Nor is petitioner’s claim that he has not received any school related information in Chinese – including his son’s report card and standardized tests, parent association and school leadership team information, and student discipline matters - supported by the record. Petitioner claims that notices written only in English were sent home to him. Petitioner submits no copies of any notices received by him in support of his claim. As part of its answer, respondents submit an affidavit by Newcomers’ principal asserting that school related documents translated into Chinese were sent throughout the 2001-2002 school year. The principal avers that documents such as student transcripts, school brochures, parent letters, parent association meeting notices and parent manuals are routinely translated into Chinese and sent home to parents. Neither party submits a copy of J.X.L.’s report card (student transcript), however, copies of Chinese translations of the other documents are attached to the principal’s affidavit.

Respondents also submit an affidavit by J.X.L.’s bilingual social studies class teacher who speaks Mandarin Chinese. As part of his affidavit, the teacher submits copies of classroom rules and a parent letter translated into Chinese that he asserts were sent home to petitioner. Respondents also submit an affidavit by J.X.L.’s bilingual science class teacher asserting that he sent a parent letter translated in Chinese to petitioner and sent home with students notices in Chinese regarding parent-teacher conferences. Both the principal’s and science teacher’s affidavits assert that Chinese-speaking teachers at Newcomers translated written school related materials into Chinese and that such translated materials were sent home to parents. Finally, respondents submit an affidavit by the superintendent of the Division of English Language Learners and Parent Outreach of the New York City Department of Education enumerating the numerous school-related documents and videos translated into Chinese and provided to New York City schools for dissemination to parents, as necessary.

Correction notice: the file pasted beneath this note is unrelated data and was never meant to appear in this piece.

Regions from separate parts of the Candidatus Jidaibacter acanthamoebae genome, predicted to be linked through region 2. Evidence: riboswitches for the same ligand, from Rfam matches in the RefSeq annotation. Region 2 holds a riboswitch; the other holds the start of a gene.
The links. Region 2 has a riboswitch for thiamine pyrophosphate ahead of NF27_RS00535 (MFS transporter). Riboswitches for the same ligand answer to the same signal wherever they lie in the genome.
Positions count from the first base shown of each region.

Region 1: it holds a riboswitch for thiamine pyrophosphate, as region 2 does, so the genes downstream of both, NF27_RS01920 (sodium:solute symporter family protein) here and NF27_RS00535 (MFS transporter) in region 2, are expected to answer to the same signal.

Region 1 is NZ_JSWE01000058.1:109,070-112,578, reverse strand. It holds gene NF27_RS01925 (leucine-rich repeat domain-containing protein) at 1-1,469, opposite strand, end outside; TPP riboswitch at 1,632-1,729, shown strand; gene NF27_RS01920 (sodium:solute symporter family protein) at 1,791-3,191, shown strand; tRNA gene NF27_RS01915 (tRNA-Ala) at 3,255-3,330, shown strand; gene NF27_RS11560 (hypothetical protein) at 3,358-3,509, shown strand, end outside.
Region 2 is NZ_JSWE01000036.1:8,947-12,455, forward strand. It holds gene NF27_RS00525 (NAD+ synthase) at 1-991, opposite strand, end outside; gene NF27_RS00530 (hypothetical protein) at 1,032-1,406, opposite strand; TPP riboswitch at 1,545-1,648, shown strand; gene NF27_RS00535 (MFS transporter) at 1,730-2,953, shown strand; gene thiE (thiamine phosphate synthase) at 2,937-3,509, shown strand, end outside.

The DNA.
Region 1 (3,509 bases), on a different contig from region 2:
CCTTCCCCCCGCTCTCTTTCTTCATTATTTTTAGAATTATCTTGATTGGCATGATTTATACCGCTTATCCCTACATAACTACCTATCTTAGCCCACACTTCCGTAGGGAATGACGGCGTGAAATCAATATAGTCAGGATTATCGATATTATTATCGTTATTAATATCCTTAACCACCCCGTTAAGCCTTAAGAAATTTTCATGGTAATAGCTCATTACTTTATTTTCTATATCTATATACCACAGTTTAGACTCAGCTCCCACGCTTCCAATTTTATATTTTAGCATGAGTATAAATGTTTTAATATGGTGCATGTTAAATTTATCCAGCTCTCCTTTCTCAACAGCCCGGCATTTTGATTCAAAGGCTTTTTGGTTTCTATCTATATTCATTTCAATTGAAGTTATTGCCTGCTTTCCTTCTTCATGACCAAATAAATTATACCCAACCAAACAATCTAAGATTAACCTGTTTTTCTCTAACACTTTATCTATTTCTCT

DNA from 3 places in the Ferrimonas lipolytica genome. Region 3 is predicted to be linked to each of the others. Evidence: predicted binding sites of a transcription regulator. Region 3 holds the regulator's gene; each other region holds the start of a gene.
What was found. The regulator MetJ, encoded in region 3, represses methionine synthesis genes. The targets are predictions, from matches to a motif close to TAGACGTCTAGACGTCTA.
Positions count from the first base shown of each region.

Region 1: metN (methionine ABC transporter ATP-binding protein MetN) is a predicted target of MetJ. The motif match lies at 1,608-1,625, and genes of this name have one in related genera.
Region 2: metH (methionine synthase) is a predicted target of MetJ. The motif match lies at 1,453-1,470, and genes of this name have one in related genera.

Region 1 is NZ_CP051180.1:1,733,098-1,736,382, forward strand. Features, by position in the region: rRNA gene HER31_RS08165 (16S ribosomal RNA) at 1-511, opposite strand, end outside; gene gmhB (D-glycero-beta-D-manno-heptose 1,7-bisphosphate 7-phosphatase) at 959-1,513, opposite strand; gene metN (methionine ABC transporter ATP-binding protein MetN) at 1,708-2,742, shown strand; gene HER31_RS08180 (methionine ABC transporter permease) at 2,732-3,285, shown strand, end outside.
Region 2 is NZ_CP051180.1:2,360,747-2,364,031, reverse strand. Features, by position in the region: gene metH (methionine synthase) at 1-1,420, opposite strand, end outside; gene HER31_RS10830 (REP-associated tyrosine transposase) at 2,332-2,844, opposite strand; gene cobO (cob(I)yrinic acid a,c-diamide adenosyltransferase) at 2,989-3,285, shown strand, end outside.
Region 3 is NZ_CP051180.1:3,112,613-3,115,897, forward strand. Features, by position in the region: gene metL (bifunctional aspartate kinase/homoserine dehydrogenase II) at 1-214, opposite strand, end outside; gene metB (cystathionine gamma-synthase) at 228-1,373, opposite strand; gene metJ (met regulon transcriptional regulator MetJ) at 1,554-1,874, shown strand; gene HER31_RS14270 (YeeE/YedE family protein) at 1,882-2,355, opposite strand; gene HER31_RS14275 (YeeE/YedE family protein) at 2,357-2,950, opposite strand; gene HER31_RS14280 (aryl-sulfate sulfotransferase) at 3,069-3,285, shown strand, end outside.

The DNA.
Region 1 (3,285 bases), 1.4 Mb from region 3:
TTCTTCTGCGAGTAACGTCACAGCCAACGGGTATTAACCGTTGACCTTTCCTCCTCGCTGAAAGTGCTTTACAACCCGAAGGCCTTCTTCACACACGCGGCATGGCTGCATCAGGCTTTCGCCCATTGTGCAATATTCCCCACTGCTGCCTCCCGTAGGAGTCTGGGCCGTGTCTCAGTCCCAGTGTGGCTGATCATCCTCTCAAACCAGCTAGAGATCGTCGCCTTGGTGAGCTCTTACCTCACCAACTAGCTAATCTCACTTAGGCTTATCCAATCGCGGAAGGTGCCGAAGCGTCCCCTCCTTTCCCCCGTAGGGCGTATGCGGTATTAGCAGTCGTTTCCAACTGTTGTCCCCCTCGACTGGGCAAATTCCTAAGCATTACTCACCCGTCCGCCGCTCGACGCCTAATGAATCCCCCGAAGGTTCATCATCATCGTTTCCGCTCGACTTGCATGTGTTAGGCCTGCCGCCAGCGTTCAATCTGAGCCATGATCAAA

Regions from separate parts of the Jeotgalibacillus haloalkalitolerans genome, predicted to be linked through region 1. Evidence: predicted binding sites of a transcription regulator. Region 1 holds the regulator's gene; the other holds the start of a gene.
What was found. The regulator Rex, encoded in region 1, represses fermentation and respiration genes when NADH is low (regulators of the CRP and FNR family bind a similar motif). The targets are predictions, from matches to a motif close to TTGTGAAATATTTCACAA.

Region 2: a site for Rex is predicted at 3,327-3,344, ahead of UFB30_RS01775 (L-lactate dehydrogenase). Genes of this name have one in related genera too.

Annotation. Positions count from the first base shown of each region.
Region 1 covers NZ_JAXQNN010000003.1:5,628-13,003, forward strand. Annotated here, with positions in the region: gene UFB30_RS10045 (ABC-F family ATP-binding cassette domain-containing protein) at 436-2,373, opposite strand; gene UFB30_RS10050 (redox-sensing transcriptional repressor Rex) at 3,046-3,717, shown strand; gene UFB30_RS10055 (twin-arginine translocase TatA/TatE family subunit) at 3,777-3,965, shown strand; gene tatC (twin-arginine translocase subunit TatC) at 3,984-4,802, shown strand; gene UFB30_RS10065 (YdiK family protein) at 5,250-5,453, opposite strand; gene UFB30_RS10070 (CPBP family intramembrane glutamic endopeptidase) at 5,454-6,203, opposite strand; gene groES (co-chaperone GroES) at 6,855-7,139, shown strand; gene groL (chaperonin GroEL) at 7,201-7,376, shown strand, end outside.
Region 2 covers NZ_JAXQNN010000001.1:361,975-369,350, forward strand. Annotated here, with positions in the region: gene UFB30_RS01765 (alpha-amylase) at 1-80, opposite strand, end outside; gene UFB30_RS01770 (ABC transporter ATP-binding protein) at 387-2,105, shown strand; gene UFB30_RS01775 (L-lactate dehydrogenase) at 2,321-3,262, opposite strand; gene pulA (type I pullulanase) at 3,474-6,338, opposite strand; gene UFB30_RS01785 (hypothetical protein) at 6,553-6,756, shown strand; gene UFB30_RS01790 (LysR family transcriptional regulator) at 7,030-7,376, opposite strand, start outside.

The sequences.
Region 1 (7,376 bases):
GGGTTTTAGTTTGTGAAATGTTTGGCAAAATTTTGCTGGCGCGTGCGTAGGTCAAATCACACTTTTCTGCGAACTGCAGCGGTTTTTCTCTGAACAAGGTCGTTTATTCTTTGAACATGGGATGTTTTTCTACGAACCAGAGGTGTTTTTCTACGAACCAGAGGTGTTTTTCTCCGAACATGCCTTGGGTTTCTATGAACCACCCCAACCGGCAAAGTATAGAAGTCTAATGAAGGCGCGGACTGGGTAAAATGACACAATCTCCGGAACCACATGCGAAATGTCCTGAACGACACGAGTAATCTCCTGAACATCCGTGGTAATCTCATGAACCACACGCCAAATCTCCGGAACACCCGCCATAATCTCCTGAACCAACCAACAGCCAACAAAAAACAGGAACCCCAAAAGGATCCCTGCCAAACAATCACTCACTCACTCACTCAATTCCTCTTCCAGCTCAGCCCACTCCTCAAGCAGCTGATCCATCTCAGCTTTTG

As noted above, in an appeal to the Commissioner, petitioner has the burden of establishing the facts entitling him to relief. After careful review of the record before me, I find petitioner has not met his burden. On this record, it is unclear why petitioner may not have received the Chinese-translated information respondents’ principal and staff assert was sent him. Respondents have submitted copies of the critical documents translated into Chinese, while petitioner does not submit a single copy of any document written in English he claims to have received. The record, therefore, does not support petitioner’s claim.